"We were coming south on Hull street and we were making a left turn into Fourth street. I was reclining on the back of the seat with my eyes closed, trying to relax, when another car hit the cab and jolted the cab and the stopping of the cab threw me in the floor of the cab. My clothes were disarranged and as quickly as possible I got to the seat and just as this other car hit the cab the driver said, `Another fool driver,' and then after the cab — after the car had hit the cab we completed our turn into Fourth street and the car went to the left side of Hull street and parked on the wrong side."
[1, 2] She further tells us that the car and the cab "stopped for a couple of seconds and then went to different places to park." This is the substance of her testimony as to facts. No other witness has testified to what then occurred. She bases her case upon inferences and deductions. Her claim is that the position of the cab indicates that it did not go around the center of Fourth street before undertaking to turn to the east, and for that reason, in part, at least, the collision occurred. She never saw Grinels' car at all until she had climbed back to her seat in the taxicab, and she knew nothing about the position of the cab in the street until it came to rest. What signals were given we do not know. Since Dr. Grinels and the taxicab driver were not engaged in some common undertaking, independent acts of negligence must be shown in order to hold them liable; and if only one of them was negligent, that, too, must be shown. Something more than an accident and an injury is necessary to sustain a recovery. No judgment for damages suffered can rest upon guesswork. General Accident, Fire Life Assur. Corp. v. Murray, 120 Va. 115, 90 S.E. 620; Turner v. Virginia Fireworks Co., 149 Va. 371, 141 S.E. 142.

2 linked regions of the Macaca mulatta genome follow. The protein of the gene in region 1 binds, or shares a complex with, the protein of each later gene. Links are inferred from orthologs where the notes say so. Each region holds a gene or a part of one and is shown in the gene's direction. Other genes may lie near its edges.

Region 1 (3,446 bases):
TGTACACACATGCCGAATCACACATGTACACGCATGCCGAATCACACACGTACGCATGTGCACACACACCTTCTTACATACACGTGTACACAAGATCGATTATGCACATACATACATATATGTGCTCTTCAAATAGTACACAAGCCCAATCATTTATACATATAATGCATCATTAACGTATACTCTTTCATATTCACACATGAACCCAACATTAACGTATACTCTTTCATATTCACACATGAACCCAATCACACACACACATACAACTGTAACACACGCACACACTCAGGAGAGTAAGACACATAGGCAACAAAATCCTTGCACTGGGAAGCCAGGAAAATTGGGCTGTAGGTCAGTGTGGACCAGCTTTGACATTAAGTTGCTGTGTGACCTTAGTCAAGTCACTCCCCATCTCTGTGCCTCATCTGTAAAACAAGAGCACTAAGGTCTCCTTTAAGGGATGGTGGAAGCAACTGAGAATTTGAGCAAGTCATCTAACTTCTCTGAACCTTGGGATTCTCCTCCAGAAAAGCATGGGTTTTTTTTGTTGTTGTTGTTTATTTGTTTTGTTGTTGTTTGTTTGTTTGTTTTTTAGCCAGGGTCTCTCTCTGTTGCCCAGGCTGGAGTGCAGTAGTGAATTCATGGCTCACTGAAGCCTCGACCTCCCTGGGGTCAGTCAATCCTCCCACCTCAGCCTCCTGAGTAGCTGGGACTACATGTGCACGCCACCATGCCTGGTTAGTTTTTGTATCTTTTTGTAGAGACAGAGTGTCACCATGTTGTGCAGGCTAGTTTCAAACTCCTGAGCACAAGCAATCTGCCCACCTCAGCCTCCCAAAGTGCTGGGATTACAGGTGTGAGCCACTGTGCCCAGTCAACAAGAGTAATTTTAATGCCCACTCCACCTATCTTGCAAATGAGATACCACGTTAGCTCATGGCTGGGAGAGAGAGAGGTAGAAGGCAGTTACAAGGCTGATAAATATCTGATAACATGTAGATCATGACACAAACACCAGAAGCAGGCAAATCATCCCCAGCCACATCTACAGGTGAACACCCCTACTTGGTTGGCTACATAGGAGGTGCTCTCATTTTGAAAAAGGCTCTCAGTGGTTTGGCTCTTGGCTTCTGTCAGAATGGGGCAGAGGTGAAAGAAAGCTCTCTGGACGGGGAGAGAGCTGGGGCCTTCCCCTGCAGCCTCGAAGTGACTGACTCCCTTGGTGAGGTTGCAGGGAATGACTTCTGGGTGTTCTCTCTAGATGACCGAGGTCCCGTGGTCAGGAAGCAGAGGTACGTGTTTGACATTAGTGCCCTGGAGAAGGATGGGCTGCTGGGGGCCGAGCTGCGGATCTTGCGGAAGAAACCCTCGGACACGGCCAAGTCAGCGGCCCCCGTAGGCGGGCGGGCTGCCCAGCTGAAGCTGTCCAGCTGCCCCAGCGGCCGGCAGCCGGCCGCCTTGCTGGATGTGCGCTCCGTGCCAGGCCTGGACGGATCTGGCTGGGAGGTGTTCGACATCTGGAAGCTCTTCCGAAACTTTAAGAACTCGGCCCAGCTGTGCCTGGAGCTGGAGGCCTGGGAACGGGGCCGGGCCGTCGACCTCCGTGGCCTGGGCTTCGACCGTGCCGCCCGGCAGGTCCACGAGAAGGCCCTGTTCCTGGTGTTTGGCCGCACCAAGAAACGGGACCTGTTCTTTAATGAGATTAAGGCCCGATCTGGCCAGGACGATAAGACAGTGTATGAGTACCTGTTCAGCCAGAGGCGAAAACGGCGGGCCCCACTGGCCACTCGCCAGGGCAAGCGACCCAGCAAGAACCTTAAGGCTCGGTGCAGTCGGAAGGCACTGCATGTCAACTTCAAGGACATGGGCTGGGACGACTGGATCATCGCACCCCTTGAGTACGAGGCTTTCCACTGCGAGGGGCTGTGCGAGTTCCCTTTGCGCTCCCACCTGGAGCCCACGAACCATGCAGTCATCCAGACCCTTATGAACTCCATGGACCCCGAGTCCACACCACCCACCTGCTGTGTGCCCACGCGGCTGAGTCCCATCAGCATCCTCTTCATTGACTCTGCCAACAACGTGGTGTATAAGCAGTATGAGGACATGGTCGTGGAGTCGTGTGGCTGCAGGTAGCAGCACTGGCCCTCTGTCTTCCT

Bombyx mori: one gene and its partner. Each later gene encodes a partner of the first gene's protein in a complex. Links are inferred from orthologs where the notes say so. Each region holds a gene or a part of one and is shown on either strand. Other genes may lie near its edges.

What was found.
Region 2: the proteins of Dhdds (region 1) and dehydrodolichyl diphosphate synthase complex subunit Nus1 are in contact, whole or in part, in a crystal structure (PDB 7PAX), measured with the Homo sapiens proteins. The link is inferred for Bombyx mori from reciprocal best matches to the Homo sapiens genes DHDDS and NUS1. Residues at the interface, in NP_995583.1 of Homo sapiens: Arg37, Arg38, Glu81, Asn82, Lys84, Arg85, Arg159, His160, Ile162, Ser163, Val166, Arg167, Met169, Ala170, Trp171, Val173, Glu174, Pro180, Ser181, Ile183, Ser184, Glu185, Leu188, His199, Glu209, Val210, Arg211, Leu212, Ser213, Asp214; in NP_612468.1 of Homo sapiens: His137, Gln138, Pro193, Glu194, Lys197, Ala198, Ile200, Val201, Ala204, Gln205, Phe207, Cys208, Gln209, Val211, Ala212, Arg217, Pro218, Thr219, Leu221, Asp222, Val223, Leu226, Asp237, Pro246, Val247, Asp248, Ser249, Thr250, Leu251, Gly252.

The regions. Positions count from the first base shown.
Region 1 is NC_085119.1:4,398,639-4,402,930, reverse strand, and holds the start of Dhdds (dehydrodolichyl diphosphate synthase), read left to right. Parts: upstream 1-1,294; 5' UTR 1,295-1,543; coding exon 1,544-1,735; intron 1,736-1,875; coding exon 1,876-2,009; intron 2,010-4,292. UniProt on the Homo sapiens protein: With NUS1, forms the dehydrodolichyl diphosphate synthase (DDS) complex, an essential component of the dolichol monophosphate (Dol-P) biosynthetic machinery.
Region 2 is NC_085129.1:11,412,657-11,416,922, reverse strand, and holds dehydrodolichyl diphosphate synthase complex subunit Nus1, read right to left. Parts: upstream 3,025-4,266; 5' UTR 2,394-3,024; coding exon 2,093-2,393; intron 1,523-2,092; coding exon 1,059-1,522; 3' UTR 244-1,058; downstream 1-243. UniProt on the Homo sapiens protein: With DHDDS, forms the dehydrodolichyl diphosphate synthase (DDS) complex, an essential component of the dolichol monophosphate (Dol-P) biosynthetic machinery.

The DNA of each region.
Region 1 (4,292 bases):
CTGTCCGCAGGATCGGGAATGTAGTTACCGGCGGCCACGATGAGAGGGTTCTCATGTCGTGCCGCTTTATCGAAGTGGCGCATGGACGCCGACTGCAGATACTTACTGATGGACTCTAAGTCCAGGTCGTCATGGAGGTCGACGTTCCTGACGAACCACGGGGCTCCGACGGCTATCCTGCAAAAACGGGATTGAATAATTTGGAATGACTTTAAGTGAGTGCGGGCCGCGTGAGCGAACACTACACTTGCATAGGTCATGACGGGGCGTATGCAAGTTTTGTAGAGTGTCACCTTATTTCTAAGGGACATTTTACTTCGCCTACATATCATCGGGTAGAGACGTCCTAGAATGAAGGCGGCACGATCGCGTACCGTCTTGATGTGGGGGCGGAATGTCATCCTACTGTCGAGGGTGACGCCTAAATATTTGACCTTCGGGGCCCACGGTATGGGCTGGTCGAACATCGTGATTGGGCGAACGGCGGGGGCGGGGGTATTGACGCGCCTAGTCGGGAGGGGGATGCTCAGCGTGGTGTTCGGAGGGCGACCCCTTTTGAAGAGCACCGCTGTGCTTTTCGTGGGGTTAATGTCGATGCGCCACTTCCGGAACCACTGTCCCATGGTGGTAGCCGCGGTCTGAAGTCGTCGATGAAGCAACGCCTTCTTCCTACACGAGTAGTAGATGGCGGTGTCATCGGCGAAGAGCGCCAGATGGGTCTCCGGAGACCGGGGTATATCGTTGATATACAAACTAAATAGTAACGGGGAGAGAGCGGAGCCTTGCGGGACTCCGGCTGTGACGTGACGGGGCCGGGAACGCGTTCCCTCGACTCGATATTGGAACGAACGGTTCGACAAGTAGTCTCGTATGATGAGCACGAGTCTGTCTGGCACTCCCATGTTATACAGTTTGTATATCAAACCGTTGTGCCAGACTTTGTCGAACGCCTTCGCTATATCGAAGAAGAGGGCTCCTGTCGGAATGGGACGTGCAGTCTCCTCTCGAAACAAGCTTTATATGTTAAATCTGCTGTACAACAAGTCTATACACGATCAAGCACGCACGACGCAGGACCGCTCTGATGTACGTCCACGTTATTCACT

This case has been twice tried. At the first trial there was a hung jury. Here, when plaintiff had rested, there was a motion to strike, which, after some hesitation, was sustained. Thereupon a verdict for the defendants was brought in.
It was argued at length, during the course of which the court said:
"Gentlemen, I don't think this plaintiff has borne the burden in this case. In the last case there was a different situation altogether. She called your own witnesses and proved by your witnesses facts that I had to let go to the jury. In this case there is nothing in the world but inferences, no positive testimony, as to the negligence of anybody. We have to guess at the whole thing if it goes to the jury. I am not going to let the jury guess on it. I am going to sustain the motion."
It further said:
"Your case is purely a guess. The girl herself said the car came around this way and made a proper turn and stopped in Fourth street like the law required him to stop; nothing improper in that. When you take her testimony and read it like I have three or four times you will see the whole thing she testified is he made a proper turn and stopped properly in Fourth street. Is there anything improper in that?"
We do not know how this collision came about. It may have been in the manner suggested by the plaintiff; it may have been due to one of many other causes. We do not know and can not guess.
After the evidence was all in and after the court had indicated its purpose to strike, the plaintiff asked to be permitted to call Dr. Grinels as a witness. He had testified at the first trial and so she knew what his evidence in all probability would be. Moreover, he was present in court during this trial and with him there she had seen fit to close her case. The plaintiff was taking chances and was gambling upon the rule of the court on the motion to strike. The admission of this testimony in the light of the facts stated was within the sound discretion of the trial judge. Gaines v. Campbell, 159 Va. 504, 166 S.E. 704.
It is earnestly insisted that Miss Helen Toler was not injured at all but since she has no case it is not necessary that we examine the evidence on that subject.
The judgment of the trial court is plainly right and should be affirmed.